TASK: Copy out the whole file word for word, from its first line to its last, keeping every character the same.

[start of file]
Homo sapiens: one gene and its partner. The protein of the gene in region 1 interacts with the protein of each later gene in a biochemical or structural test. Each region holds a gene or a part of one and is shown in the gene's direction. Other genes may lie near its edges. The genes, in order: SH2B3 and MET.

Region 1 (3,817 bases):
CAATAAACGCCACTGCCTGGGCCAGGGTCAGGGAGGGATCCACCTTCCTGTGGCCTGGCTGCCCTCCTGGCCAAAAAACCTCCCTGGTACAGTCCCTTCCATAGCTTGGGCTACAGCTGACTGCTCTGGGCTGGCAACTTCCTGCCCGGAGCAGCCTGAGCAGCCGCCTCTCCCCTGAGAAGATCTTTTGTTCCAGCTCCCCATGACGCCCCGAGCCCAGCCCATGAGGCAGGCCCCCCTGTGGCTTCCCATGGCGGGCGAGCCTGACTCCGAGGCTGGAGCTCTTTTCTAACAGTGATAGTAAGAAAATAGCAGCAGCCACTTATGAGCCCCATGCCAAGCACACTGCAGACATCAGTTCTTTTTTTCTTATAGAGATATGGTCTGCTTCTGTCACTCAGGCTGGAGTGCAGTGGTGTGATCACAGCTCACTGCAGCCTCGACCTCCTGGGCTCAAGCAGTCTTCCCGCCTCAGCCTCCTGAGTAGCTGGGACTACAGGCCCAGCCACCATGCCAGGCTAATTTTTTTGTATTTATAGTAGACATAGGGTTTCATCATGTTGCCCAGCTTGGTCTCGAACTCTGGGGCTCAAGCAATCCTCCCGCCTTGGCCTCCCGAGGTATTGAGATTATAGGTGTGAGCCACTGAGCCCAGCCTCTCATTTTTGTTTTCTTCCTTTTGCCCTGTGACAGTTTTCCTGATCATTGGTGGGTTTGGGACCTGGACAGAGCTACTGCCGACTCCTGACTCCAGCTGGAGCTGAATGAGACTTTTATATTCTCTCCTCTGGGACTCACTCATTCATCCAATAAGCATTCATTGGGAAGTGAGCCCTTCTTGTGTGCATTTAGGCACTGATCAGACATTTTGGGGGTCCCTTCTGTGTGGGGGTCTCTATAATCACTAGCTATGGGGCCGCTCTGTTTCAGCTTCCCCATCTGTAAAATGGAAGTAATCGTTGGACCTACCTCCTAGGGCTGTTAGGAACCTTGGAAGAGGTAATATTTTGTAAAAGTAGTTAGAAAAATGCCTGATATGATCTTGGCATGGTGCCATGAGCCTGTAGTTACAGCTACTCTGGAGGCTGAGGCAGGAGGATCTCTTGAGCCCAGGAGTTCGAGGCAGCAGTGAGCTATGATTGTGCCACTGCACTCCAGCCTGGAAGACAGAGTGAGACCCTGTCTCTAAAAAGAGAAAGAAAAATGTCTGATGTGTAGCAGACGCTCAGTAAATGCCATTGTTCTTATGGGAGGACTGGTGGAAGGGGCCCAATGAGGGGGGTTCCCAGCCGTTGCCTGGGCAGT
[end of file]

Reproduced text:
Homo sapiens: one gene and its partner. The protein of the gene in region 1 interacts with the protein of each later gene in a biochemical or structural test. Each region holds a gene or a part of one and is shown in the gene's direction. Other genes may lie near its edges. The genes, in order: SH2B3 and MET.

Region 1 (3,817 bases):
CAATAAACGCCACTGCCTGGGCCAGGGTCAGGGAGGGATCCACCTTCCTGTGGCCTGGCTGCCCTCCTGGCCAAAAAACCTCCCTGGTACAGTCCCTTCCATAGCTTGGGCTACAGCTGACTGCTCTGGGCTGGCAACTTCCTGCCCGGAGCAGCCTGAGCAGCCGCCTCTCCCCTGAGAAGATCTTTTGTTCCAGCTCCCCATGACGCCCCGAGCCCAGCCCATGAGGCAGGCCCCCCTGTGGCTTCCCATGGCGGGCGAGCCTGACTCCGAGGCTGGAGCTCTTTTCTAACAGTGATAGTAAGAAAATAGCAGCAGCCACTTATGAGCCCCATGCCAAGCACACTGCAGACATCAGTTCTTTTTTTCTTATAGAGATATGGTCTGCTTCTGTCACTCAGGCTGGAGTGCAGTGGTGTGATCACAGCTCACTGCAGCCTCGACCTCCTGGGCTCAAGCAGTCTTCCCGCCTCAGCCTCCTGAGTAGCTGGGACTACAGGCCCAGCCACCATGCCAGGCTAATTTTTTTGTATTTATAGTAGACATAGGGTTTCATCATGTTGCCCAGCTTGGTCTCGAACTCTGGGGCTCAAGCAATCCTCCCGCCTTGGCCTCCCGAGGTATTGAGATTATAGGTGTGAGCCACTGAGCCCAGCCTCTCATTTTTGTTTTCTTCCTTTTGCCCTGTGACAGTTTTCCTGATCATTGGTGGGTTTGGGACCTGGACAGAGCTACTGCCGACTCCTGACTCCAGCTGGAGCTGAATGAGACTTTTATATTCTCTCCTCTGGGACTCACTCATTCATCCAATAAGCATTCATTGGGAAGTGAGCCCTTCTTGTGTGCATTTAGGCACTGATCAGACATTTTGGGGGTCCCTTCTGTGTGGGGGTCTCTATAATCACTAGCTATGGGGCCGCTCTGTTTCAGCTTCCCCATCTGTAAAATGGAAGTAATCGTTGGACCTACCTCCTAGGGCTGTTAGGAACCTTGGAAGAGGTAATATTTTGTAAAAGTAGTTAGAAAAATGCCTGATATGATCTTGGCATGGTGCCATGAGCCTGTAGTTACAGCTACTCTGGAGGCTGAGGCAGGAGGATCTCTTGAGCCCAGGAGTTCGAGGCAGCAGTGAGCTATGATTGTGCCACTGCACTCCAGCCTGGAAGACAGAGTGAGACCCTGTCTCTAAAAAGAGAAAGAAAAATGTCTGATGTGTAGCAGACGCTCAGTAAATGCCATTGTTCTTATGGGAGGACTGGTGGAAGGGGCCCAATGAGGGGGGTTCCCAGCCGTTGCCTGGGCAGT